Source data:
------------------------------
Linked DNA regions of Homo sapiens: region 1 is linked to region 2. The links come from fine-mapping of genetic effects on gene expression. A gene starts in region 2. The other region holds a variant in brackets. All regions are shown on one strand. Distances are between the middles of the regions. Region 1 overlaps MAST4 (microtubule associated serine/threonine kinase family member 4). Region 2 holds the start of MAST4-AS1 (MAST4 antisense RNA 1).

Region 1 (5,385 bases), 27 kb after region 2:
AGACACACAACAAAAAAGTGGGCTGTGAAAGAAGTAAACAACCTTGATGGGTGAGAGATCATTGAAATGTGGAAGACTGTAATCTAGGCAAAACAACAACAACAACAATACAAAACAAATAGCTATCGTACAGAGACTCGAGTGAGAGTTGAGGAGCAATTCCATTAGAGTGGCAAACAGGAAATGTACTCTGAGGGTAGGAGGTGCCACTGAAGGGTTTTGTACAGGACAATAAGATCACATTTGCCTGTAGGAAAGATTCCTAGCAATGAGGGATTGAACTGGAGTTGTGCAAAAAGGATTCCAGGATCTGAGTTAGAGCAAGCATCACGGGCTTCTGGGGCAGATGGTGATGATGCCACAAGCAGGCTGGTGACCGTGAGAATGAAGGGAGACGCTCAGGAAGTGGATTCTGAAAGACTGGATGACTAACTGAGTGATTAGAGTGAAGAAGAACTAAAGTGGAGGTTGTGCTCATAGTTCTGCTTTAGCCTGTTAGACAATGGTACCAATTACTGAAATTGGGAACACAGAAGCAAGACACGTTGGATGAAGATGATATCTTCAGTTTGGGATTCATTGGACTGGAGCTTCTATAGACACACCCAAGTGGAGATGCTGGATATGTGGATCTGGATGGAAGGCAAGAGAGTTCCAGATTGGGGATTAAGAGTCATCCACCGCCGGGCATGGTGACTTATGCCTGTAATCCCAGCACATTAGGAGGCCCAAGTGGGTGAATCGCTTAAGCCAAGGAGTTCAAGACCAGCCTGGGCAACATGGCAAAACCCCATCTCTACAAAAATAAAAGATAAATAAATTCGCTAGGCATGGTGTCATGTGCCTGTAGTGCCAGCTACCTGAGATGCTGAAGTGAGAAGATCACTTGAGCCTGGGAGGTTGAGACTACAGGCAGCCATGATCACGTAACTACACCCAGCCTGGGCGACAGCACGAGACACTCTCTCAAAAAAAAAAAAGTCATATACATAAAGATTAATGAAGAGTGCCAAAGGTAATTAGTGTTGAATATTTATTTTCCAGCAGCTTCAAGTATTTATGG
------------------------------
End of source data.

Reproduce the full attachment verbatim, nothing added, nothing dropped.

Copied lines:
Linked DNA regions of Homo sapiens: region 1 is linked to region 2. The links come from fine-mapping of genetic effects on gene expression. A gene starts in region 2. The other region holds a variant in brackets. All regions are shown on one strand. Distances are between the middles of the regions. Region 1 overlaps MAST4 (microtubule associated serine/threonine kinase family member 4). Region 2 holds the start of MAST4-AS1 (MAST4 antisense RNA 1).

Region 1 (5,385 bases), 27 kb after region 2:
AGACACACAACAAAAAAGTGGGCTGTGAAAGAAGTAAACAACCTTGATGGGTGAGAGATCATTGAAATGTGGAAGACTGTAATCTAGGCAAAACAACAACAACAACAATACAAAACAAATAGCTATCGTACAGAGACTCGAGTGAGAGTTGAGGAGCAATTCCATTAGAGTGGCAAACAGGAAATGTACTCTGAGGGTAGGAGGTGCCACTGAAGGGTTTTGTACAGGACAATAAGATCACATTTGCCTGTAGGAAAGATTCCTAGCAATGAGGGATTGAACTGGAGTTGTGCAAAAAGGATTCCAGGATCTGAGTTAGAGCAAGCATCACGGGCTTCTGGGGCAGATGGTGATGATGCCACAAGCAGGCTGGTGACCGTGAGAATGAAGGGAGACGCTCAGGAAGTGGATTCTGAAAGACTGGATGACTAACTGAGTGATTAGAGTGAAGAAGAACTAAAGTGGAGGTTGTGCTCATAGTTCTGCTTTAGCCTGTTAGACAATGGTACCAATTACTGAAATTGGGAACACAGAAGCAAGACACGTTGGATGAAGATGATATCTTCAGTTTGGGATTCATTGGACTGGAGCTTCTATAGACACACCCAAGTGGAGATGCTGGATATGTGGATCTGGATGGAAGGCAAGAGAGTTCCAGATTGGGGATTAAGAGTCATCCACCGCCGGGCATGGTGACTTATGCCTGTAATCCCAGCACATTAGGAGGCCCAAGTGGGTGAATCGCTTAAGCCAAGGAGTTCAAGACCAGCCTGGGCAACATGGCAAAACCCCATCTCTACAAAAATAAAAGATAAATAAATTCGCTAGGCATGGTGTCATGTGCCTGTAGTGCCAGCTACCTGAGATGCTGAAGTGAGAAGATCACTTGAGCCTGGGAGGTTGAGACTACAGGCAGCCATGATCACGTAACTACACCCAGCCTGGGCGACAGCACGAGACACTCTCTCAAAAAAAAAAAAGTCATATACATAAAGATTAATGAAGAGTGCCAAAGGTAATTAGTGTTGAATATTTATTTTCCAGCAGCTTCAAGTATTTATGG